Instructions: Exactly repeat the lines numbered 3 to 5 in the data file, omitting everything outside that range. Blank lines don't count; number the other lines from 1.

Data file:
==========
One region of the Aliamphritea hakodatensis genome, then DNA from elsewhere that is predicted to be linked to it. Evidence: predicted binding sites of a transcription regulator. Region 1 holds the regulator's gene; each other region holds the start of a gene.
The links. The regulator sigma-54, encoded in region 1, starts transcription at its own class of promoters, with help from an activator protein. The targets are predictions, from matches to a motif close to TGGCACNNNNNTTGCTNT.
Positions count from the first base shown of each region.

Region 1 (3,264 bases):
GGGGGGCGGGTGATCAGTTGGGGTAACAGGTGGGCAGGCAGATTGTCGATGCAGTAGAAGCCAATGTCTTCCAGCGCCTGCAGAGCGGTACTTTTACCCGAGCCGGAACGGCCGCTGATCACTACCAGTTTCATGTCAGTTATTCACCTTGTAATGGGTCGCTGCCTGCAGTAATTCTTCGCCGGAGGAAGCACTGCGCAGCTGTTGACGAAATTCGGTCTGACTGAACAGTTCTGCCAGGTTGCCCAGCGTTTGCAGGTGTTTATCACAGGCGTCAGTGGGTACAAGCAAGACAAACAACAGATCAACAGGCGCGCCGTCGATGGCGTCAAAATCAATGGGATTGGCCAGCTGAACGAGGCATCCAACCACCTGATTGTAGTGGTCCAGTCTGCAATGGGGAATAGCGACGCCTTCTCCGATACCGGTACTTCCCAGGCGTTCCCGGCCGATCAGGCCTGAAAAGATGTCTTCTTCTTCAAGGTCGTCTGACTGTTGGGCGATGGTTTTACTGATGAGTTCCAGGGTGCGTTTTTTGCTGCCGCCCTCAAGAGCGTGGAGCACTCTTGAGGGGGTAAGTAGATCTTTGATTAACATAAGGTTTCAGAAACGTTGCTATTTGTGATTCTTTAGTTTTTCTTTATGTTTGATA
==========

Positions count from the first base shown of each region.

Region 1 (3,264 bases):
GGGGGGCGGGTGATCAGTTGGGGTAACAGGTGGGCAGGCAGATTGTCGATGCAGTAGAAGCCAATGTCTTCCAGCGCCTGCAGAGCGGTACTTTTACCCGAGCCGGAACGGCCGCTGATCACTACCAGTTTCATGTCAGTTATTCACCTTGTAATGGGTCGCTGCCTGCAGTAATTCTTCGCCGGAGGAAGCACTGCGCAGCTGTTGACGAAATTCGGTCTGACTGAACAGTTCTGCCAGGTTGCCCAGCGTTTGCAGGTGTTTATCACAGGCGTCAGTGGGTACAAGCAAGACAAACAACAGATCAACAGGCGCGCCGTCGATGGCGTCAAAATCAATGGGATTGGCCAGCTGAACGAGGCATCCAACCACCTGATTGTAGTGGTCCAGTCTGCAATGGGGAATAGCGACGCCTTCTCCGATACCGGTACTTCCCAGGCGTTCCCGGCCGATCAGGCCTGAAAAGATGTCTTCTTCTTCAAGGTCGTCTGACTGTTGGGCGATGGTTTTACTGATGAGTTCCAGGGTGCGTTTTTTGCTGCCGCCCTCAAGAGCGTGGAGCACTCTTGAGGGGGTAAGTAGATCTTTGATTAACATAAGGTTTCAGAAACGTTGCTATTTGTGATTCTTTAGTTTTTCTTTATGTTTGATA